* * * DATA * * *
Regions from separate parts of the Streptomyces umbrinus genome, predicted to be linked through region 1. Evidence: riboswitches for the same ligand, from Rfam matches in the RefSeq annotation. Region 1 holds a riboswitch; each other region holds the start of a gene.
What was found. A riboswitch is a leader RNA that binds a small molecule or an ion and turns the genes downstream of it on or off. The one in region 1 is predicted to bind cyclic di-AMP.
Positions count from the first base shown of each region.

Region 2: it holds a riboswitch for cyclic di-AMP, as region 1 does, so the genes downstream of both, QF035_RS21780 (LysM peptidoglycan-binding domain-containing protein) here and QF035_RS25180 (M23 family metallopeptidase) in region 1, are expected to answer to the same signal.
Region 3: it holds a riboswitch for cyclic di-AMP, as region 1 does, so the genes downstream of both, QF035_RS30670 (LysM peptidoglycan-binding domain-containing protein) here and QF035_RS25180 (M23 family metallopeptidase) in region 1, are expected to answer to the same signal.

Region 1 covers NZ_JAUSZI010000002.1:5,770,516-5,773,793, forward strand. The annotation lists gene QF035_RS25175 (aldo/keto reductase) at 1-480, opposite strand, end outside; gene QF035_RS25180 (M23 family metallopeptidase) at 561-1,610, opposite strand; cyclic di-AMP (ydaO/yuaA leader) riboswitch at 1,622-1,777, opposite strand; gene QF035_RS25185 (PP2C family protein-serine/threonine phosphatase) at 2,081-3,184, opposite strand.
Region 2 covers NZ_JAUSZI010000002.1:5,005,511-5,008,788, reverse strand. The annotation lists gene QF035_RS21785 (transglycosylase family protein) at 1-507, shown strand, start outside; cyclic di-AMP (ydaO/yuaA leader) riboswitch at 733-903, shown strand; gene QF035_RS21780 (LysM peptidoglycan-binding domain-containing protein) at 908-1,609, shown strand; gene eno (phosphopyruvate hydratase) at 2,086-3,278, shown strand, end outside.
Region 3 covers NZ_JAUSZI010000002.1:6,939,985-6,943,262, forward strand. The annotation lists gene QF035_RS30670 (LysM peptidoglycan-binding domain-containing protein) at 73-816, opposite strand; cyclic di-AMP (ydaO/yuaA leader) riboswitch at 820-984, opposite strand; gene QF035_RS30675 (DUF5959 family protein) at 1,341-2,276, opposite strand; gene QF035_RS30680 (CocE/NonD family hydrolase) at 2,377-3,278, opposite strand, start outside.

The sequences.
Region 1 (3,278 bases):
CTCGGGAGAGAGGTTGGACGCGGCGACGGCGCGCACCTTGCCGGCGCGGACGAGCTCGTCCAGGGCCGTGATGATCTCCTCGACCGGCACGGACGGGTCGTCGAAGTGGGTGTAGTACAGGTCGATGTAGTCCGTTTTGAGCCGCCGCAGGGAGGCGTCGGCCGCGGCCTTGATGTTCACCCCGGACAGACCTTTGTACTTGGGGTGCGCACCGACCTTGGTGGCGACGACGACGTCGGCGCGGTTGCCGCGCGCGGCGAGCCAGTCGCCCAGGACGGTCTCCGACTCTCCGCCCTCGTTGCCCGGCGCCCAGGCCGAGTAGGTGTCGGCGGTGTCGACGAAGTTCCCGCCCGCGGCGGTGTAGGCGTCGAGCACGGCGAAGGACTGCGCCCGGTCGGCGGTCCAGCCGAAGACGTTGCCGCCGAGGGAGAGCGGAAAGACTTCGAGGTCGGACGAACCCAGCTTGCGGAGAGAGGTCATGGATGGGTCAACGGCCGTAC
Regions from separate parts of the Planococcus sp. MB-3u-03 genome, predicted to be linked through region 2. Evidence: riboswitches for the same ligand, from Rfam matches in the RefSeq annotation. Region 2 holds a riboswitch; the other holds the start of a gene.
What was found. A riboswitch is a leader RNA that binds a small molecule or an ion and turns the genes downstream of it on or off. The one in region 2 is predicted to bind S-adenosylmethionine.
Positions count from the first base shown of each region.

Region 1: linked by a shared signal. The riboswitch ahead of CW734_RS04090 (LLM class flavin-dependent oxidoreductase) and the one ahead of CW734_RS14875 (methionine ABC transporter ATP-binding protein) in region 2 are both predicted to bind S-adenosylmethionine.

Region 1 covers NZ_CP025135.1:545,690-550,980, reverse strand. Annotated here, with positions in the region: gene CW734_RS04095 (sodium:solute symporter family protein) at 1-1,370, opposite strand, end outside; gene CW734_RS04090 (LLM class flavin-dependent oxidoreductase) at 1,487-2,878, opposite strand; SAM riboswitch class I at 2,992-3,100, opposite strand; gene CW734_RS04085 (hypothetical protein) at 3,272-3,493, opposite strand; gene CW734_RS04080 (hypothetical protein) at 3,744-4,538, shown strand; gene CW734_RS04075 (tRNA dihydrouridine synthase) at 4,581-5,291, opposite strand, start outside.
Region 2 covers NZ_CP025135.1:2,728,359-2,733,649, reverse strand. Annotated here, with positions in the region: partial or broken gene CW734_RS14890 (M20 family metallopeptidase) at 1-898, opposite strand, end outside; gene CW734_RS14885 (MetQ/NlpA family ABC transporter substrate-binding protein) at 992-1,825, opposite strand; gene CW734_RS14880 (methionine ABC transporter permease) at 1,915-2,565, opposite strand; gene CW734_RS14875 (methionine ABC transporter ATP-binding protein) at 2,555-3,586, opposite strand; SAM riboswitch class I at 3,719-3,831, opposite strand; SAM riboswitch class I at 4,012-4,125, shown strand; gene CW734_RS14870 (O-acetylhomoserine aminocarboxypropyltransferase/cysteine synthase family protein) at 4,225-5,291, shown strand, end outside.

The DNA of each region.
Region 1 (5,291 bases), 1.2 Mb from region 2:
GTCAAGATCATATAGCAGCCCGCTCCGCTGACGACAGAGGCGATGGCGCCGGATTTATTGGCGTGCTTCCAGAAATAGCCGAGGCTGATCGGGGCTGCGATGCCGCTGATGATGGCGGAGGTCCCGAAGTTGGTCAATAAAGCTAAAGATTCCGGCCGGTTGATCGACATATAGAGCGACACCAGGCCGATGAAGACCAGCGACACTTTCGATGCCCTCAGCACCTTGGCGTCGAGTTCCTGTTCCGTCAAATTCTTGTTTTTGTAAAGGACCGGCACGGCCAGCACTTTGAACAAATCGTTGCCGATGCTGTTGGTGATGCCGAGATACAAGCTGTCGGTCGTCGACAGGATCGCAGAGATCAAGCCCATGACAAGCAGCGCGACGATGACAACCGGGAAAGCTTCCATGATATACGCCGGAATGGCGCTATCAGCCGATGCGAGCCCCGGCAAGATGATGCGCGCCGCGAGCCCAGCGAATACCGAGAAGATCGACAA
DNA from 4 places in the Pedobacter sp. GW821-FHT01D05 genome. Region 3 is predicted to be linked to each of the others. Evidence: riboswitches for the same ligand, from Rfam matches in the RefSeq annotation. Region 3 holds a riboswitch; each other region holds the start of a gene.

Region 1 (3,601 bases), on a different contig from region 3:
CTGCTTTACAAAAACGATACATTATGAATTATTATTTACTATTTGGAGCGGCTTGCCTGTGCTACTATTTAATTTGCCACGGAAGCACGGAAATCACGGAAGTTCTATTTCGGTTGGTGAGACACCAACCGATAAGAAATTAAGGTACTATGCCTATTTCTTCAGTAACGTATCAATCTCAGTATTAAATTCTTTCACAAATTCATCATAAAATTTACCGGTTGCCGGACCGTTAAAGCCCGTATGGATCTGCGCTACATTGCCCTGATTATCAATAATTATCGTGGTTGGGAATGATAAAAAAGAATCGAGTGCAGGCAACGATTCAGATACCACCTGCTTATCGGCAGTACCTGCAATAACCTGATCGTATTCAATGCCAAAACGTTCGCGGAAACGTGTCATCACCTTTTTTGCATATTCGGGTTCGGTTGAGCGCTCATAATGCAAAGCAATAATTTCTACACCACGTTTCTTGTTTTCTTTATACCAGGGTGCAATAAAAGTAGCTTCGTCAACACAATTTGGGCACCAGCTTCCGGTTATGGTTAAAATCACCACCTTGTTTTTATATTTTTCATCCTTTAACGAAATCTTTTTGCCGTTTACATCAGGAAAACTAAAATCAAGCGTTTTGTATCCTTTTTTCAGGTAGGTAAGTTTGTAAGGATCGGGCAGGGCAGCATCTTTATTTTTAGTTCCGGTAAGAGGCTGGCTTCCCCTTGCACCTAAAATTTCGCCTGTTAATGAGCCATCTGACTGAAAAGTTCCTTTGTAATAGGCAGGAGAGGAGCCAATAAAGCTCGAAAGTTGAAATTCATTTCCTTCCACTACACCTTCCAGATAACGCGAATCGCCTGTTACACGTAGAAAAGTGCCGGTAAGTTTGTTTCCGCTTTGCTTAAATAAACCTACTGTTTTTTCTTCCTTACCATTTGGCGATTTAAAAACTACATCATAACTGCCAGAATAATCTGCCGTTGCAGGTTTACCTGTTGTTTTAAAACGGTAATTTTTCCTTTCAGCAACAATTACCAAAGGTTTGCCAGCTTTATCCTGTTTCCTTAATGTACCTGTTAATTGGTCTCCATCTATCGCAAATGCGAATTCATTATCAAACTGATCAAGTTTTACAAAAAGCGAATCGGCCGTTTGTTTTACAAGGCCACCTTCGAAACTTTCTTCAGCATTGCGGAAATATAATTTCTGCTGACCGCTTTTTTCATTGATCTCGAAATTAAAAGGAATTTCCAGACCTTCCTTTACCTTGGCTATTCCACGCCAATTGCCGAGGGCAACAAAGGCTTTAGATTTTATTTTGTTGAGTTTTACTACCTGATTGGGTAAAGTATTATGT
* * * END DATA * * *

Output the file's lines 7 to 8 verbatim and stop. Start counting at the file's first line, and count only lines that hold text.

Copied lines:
Region 2 covers NZ_JAUSZI010000002.1:5,005,511-5,008,788, reverse strand. The annotation lists gene QF035_RS21785 (transglycosylase family protein) at 1-507, shown strand, start outside; cyclic di-AMP (ydaO/yuaA leader) riboswitch at 733-903, shown strand; gene QF035_RS21780 (LysM peptidoglycan-binding domain-containing protein) at 908-1,609, shown strand; gene eno (phosphopyruvate hydratase) at 2,086-3,278, shown strand, end outside.
Region 3 covers NZ_JAUSZI010000002.1:6,939,985-6,943,262, forward strand. The annotation lists gene QF035_RS30670 (LysM peptidoglycan-binding domain-containing protein) at 73-816, opposite strand; cyclic di-AMP (ydaO/yuaA leader) riboswitch at 820-984, opposite strand; gene QF035_RS30675 (DUF5959 family protein) at 1,341-2,276, opposite strand; gene QF035_RS30680 (CocE/NonD family hydrolase) at 2,377-3,278, opposite strand, start outside.